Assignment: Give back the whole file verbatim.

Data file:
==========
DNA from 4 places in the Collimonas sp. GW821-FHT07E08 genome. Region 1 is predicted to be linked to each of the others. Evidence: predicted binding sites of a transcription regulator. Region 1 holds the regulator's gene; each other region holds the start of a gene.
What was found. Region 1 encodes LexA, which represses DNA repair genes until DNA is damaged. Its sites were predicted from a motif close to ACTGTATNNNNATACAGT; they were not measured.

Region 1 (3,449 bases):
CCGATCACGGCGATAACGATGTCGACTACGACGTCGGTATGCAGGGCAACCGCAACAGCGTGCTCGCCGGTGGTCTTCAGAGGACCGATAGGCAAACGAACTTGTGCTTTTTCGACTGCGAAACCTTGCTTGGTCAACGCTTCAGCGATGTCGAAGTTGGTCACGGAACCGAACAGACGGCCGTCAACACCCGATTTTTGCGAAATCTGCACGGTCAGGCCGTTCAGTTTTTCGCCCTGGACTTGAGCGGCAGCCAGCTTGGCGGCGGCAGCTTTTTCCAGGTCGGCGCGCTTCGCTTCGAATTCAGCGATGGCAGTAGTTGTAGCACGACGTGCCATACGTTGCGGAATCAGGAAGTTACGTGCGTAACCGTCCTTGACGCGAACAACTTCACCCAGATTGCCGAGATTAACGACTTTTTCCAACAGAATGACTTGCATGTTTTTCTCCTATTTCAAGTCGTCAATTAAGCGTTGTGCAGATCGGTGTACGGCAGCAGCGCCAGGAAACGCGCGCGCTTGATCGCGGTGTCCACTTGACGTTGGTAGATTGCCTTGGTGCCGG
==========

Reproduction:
DNA from 4 places in the Collimonas sp. GW821-FHT07E08 genome. Region 1 is predicted to be linked to each of the others. Evidence: predicted binding sites of a transcription regulator. Region 1 holds the regulator's gene; each other region holds the start of a gene.
What was found. Region 1 encodes LexA, which represses DNA repair genes until DNA is damaged. Its sites were predicted from a motif close to ACTGTATNNNNATACAGT; they were not measured.

Region 1 (3,449 bases):
CCGATCACGGCGATAACGATGTCGACTACGACGTCGGTATGCAGGGCAACCGCAACAGCGTGCTCGCCGGTGGTCTTCAGAGGACCGATAGGCAAACGAACTTGTGCTTTTTCGACTGCGAAACCTTGCTTGGTCAACGCTTCAGCGATGTCGAAGTTGGTCACGGAACCGAACAGACGGCCGTCAACACCCGATTTTTGCGAAATCTGCACGGTCAGGCCGTTCAGTTTTTCGCCCTGGACTTGAGCGGCAGCCAGCTTGGCGGCGGCAGCTTTTTCCAGGTCGGCGCGCTTCGCTTCGAATTCAGCGATGGCAGTAGTTGTAGCACGACGTGCCATACGTTGCGGAATCAGGAAGTTACGTGCGTAACCGTCCTTGACGCGAACAACTTCACCCAGATTGCCGAGATTAACGACTTTTTCCAACAGAATGACTTGCATGTTTTTCTCCTATTTCAAGTCGTCAATTAAGCGTTGTGCAGATCGGTGTACGGCAGCAGCGCCAGGAAACGCGCGCGCTTGATCGCGGTGTCCACTTGACGTTGGTAGATTGCCTTGGTGCCGG